I'd get multiple chainrings - find out what people there use and go up and down a tooth. Racers at the "local" (it's 3 hours away) track generally use an 88-90" gear (49 or 50 x 15). I use a 50x15, and I'll be trying a 49 and 51. The 48T that came with the cranks - I couldn't spin fast enough to stay with the group.
If you're lucky and can afford a second rear wheel, get one with a bigger cog. In my example above, I'd get a 16 or 17T. This is so you can warm up. Or, if you have room, you can ride your bike on rollers. A flipflop wheel works.
For wheels, being able to spin up is good. Top speed is less relevant (at least where I race). I can't go nearly as fast on the track bike as on the road bike - in fact, my top speed on the track bike is what I'd consider to be a relatively slow leadout on the road bike. Therefore it makes sense that I emphasize acceleration over top speed.
I use a front aero wheel, mainly because my problem is in finishing races. An aero wheel ought to save me some energy, at least that's what I figure. You can use most road wheels if you have a "track skewer" which has no lever; instead it has something like a hex head on each side. Next year I'll use one of my road front wheels for track racing. I'll focus on getting track rear wheels since I only have one, and it's a light rim built heavy (2.0 straight gauge spokes). I want to rebuild it with an aero rim (Zipp 440), and then hopefully get a second wheel (or, preferably, a second complete bike).
Nothing wrong with quill stems. They're quick to remove, they don't require headset adjustments, and you can easily carry a few around. Problem is swapping bars etc. I have a few quills and I figure I'll set one bar up for time trials (pursuits, maybe kilo). I'll use the setup I have now otherwise (crit bend road bar).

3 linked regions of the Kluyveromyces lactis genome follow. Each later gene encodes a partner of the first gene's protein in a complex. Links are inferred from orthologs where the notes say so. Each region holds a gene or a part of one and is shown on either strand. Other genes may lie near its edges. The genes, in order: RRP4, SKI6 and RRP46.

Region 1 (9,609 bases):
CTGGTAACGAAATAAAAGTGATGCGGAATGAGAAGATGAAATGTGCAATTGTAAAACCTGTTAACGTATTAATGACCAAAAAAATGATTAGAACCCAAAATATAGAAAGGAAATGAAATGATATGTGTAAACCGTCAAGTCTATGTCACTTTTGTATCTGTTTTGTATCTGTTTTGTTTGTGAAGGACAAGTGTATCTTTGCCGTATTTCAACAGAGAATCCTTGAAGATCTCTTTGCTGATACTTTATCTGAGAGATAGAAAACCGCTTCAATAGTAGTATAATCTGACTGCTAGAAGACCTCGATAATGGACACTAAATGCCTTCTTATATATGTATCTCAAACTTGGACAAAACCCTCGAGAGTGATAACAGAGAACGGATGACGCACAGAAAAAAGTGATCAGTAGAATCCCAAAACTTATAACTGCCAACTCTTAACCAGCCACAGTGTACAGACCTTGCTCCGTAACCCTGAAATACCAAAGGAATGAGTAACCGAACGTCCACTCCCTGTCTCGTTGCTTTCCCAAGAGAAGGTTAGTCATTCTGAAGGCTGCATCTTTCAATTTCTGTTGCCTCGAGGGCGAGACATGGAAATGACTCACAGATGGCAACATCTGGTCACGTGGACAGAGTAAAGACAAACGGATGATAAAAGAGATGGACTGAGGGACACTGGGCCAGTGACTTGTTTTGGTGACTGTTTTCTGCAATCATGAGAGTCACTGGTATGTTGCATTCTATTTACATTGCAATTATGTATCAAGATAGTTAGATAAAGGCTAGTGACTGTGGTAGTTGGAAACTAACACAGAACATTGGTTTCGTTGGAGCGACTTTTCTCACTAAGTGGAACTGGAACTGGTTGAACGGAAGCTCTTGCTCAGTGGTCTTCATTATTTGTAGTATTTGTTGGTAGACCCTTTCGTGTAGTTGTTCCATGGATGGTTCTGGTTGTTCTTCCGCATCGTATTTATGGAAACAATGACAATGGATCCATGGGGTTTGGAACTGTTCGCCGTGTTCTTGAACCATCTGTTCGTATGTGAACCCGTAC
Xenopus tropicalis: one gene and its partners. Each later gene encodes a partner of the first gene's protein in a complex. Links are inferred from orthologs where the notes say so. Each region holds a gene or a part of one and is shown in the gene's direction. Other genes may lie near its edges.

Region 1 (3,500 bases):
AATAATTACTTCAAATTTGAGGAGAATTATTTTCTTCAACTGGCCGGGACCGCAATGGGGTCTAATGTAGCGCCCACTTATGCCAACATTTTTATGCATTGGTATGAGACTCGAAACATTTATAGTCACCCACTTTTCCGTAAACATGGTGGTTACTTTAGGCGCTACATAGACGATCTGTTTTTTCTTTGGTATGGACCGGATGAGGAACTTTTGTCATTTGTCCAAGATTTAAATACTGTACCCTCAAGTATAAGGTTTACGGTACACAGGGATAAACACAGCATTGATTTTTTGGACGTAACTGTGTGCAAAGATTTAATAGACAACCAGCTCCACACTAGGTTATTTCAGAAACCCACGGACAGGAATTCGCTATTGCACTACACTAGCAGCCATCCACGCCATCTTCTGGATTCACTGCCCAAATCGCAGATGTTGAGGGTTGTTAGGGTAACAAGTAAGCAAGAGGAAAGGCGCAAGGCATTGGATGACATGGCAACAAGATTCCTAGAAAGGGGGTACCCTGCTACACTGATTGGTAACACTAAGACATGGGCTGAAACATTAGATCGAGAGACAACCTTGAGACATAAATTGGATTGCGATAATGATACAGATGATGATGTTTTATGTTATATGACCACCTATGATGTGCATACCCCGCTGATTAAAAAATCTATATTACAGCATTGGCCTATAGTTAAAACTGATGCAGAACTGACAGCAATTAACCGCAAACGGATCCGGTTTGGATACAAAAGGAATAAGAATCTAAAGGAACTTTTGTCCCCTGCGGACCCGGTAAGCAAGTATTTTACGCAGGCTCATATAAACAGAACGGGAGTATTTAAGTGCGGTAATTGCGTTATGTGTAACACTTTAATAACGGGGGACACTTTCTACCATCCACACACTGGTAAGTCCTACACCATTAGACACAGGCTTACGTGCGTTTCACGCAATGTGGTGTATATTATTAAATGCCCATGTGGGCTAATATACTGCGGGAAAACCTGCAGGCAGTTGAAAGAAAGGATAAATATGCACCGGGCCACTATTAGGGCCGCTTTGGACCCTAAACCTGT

My bike, kinda sorta (it changes):
I haven't noticed that this frame is overly flexy on the track last time I was there. (I have gone a few time to just ride there with a group of friends) And I would really like to use this frame for a bit just because I don't have a bunch of cash to throw at a bike yet.
But thanks for the tips on the wheels and cranks. I'm going to keep looking for some Omniums.
I'll have to talk to they guys at the track about the pedal/shoes issue. Right now I have a few sets of SPDs that I have collected of the years and one set of atacs. And for shoes I have some dom 4s. I would really like not to have to buy new pedals and shoes but that's a question they can answer.
And Carleton that was my thoughts on the threadless adapter. Get my fit how I like it then buy one quill stem and tape or put the grips on the bars for good. (well till something needs to be changed again.)
Thanks for the tips guys.
I'll get some photos up of the bike once all the parts come in and I paint it. the paint is crap right now, and I can paint it for free at work so there is no cost there. Just the time it will take to choose a color.